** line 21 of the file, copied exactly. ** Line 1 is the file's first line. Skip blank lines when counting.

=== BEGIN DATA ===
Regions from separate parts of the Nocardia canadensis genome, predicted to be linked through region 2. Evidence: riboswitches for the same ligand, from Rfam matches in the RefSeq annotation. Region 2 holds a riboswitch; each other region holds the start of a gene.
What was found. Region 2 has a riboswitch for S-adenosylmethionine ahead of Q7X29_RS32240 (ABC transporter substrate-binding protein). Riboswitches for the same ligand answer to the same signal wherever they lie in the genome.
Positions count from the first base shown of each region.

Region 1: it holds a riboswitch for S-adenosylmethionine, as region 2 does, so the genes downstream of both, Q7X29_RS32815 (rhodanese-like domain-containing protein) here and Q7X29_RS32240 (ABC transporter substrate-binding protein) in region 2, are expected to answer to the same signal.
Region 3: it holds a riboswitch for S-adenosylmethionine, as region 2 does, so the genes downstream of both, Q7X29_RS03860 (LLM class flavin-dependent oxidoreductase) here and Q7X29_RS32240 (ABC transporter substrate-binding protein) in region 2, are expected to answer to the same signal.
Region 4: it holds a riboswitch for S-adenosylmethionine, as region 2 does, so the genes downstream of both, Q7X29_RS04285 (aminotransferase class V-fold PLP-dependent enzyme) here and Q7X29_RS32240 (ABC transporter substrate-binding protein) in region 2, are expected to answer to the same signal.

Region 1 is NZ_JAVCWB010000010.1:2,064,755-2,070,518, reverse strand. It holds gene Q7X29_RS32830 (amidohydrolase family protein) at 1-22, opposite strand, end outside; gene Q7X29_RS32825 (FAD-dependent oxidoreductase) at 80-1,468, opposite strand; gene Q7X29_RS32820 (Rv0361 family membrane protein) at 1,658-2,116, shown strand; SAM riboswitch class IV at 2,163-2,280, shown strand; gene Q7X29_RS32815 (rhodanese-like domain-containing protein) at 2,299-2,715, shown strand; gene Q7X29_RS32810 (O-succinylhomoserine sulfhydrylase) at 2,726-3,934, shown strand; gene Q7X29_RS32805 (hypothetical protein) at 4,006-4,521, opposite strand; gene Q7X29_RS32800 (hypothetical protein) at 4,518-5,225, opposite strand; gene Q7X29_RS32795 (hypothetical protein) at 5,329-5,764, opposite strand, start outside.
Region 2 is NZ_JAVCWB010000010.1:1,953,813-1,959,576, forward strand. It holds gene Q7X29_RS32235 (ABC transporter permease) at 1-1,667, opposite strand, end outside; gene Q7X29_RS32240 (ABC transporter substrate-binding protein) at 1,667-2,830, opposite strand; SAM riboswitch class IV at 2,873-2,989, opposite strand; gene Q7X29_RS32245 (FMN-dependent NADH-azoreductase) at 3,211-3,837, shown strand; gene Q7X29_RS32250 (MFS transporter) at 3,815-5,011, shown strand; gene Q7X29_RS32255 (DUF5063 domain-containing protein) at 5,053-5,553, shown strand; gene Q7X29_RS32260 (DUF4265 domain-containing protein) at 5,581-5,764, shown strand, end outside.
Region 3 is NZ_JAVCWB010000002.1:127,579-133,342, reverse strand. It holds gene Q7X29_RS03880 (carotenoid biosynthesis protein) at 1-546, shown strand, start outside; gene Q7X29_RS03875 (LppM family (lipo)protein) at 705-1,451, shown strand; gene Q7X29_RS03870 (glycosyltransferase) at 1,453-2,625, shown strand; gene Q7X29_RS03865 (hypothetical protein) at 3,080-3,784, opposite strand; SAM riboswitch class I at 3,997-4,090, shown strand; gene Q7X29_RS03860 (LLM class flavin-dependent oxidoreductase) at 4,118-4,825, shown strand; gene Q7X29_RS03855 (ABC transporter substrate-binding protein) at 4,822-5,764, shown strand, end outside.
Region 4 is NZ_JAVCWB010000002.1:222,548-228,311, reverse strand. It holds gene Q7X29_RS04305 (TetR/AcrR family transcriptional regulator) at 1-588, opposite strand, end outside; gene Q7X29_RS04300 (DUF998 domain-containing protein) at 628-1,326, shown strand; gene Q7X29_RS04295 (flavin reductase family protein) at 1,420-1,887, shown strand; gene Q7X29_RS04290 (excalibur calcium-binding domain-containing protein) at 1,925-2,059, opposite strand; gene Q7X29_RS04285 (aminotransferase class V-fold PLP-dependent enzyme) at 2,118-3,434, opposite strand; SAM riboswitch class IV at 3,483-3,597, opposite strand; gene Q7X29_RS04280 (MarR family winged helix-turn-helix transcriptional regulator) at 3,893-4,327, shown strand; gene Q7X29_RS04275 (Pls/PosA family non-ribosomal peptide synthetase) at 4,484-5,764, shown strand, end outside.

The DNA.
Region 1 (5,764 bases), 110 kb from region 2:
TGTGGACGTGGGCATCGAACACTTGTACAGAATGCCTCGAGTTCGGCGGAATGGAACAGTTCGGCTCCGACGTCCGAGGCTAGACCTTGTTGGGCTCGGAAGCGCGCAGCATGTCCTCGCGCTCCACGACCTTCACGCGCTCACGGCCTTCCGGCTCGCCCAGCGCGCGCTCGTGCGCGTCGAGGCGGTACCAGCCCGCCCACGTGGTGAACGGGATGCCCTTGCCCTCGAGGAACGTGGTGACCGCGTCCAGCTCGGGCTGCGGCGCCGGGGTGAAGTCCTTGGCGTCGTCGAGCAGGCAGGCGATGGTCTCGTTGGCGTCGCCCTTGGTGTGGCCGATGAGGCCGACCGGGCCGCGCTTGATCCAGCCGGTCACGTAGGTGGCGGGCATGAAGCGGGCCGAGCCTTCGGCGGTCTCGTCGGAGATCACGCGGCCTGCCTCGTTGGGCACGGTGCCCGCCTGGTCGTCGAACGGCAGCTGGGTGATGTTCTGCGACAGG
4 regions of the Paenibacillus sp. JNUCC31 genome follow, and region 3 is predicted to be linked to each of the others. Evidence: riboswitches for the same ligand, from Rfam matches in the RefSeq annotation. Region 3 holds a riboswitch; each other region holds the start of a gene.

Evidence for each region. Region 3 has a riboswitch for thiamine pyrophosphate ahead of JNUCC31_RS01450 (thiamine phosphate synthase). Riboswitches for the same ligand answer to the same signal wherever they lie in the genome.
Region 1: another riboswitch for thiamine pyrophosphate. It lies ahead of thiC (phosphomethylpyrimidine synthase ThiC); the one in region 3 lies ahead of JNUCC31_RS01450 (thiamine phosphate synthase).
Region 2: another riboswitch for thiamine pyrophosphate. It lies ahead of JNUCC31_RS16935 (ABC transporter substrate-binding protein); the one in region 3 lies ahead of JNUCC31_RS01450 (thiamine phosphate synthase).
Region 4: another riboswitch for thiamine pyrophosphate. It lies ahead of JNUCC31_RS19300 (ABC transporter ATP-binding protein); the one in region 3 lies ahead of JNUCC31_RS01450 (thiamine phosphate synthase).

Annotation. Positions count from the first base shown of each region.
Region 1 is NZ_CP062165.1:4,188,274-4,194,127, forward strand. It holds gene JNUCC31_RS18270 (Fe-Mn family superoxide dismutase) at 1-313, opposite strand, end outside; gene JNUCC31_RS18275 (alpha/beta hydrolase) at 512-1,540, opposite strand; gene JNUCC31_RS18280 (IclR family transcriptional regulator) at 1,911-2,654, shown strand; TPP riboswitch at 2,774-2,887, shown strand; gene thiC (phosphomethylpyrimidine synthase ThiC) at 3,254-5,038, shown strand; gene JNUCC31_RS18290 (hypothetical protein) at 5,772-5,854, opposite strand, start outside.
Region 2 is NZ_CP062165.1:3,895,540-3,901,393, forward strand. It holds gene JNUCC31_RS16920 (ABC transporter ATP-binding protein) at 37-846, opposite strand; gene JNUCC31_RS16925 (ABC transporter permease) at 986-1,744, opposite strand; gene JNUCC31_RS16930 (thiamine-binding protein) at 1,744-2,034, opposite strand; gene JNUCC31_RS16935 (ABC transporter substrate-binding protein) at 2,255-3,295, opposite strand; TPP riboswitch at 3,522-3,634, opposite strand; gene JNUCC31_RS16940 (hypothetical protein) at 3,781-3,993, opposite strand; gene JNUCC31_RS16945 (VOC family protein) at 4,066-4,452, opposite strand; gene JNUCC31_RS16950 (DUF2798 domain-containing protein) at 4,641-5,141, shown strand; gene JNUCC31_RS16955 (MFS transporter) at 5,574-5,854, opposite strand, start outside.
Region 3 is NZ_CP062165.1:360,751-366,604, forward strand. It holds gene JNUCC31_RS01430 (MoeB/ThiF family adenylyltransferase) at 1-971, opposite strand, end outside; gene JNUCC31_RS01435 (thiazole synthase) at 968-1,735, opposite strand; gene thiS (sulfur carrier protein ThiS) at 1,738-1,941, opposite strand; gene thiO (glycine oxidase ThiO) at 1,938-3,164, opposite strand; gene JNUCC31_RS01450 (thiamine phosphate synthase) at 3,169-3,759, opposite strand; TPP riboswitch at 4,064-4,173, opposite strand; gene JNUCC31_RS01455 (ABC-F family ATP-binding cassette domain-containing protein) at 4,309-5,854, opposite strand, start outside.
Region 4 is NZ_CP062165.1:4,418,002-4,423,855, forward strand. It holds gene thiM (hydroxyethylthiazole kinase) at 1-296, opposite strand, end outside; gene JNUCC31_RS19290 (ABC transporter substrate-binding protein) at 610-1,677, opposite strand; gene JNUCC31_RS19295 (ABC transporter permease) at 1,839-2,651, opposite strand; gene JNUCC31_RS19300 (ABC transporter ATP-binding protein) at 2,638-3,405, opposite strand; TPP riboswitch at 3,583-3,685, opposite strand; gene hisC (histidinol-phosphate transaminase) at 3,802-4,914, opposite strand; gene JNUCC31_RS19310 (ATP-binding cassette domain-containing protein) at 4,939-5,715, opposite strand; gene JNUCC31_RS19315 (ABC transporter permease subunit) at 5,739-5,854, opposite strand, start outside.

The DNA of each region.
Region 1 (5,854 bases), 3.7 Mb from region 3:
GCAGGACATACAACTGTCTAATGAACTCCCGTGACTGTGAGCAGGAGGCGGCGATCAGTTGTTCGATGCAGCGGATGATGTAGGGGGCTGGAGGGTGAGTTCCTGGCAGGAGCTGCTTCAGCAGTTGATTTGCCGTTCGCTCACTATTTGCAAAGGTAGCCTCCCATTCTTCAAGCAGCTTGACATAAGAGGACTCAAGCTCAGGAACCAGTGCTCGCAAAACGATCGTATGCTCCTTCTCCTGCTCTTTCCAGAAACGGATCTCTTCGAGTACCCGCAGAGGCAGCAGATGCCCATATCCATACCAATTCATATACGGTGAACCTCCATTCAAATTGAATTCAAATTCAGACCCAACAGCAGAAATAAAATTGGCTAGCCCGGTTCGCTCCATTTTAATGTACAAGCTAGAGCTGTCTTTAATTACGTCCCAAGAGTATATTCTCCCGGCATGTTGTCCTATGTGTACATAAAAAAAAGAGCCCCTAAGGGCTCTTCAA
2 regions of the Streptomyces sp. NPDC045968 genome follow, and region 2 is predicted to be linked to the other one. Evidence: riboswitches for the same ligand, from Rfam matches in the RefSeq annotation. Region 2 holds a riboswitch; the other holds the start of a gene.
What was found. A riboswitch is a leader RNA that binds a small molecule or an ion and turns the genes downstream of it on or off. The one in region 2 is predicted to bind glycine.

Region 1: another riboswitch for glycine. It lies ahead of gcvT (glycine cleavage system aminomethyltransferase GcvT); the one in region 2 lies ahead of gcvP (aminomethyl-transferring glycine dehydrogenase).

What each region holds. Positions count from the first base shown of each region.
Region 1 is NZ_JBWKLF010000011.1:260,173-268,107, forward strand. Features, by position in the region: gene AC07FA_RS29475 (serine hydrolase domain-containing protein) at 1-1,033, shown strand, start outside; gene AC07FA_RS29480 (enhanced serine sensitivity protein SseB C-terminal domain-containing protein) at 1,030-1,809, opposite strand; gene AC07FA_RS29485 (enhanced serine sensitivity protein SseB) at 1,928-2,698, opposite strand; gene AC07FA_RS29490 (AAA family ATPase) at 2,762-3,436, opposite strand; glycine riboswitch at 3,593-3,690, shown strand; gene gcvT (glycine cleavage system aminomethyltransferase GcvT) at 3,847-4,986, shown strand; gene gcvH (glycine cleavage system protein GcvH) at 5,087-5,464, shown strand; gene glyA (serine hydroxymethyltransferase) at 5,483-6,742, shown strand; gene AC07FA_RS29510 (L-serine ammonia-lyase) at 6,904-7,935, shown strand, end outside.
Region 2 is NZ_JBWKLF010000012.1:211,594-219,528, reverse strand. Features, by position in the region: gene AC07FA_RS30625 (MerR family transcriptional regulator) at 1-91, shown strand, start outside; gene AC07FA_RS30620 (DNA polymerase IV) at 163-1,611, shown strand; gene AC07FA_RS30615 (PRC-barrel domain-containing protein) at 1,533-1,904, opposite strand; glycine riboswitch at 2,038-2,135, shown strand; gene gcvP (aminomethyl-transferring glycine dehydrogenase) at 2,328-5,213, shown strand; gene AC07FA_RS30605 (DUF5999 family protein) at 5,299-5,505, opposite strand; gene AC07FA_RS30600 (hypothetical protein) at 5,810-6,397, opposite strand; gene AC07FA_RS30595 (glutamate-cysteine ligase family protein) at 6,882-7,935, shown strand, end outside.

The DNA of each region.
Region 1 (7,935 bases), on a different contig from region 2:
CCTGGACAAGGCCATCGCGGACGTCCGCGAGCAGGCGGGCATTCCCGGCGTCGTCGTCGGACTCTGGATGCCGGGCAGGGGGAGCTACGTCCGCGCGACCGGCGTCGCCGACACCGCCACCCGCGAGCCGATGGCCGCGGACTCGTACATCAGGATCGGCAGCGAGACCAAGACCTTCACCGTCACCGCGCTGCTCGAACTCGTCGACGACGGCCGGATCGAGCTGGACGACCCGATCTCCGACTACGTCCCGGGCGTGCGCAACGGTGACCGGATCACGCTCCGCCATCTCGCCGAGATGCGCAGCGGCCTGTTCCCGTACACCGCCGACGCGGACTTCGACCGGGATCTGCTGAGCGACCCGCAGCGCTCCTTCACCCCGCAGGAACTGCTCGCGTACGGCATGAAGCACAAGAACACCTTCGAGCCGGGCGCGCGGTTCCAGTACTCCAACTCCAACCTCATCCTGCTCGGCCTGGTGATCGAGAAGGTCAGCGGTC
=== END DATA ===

Region 2 is NZ_CP062165.1:3,895,540-3,901,393, forward strand. It holds gene JNUCC31_RS16920 (ABC transporter ATP-binding protein) at 37-846, opposite strand; gene JNUCC31_RS16925 (ABC transporter permease) at 986-1,744, opposite strand; gene JNUCC31_RS16930 (thiamine-binding protein) at 1,744-2,034, opposite strand; gene JNUCC31_RS16935 (ABC transporter substrate-binding protein) at 2,255-3,295, opposite strand; TPP riboswitch at 3,522-3,634, opposite strand; gene JNUCC31_RS16940 (hypothetical protein) at 3,781-3,993, opposite strand; gene JNUCC31_RS16945 (VOC family protein) at 4,066-4,452, opposite strand; gene JNUCC31_RS16950 (DUF2798 domain-containing protein) at 4,641-5,141, shown strand; gene JNUCC31_RS16955 (MFS transporter) at 5,574-5,854, opposite strand, start outside.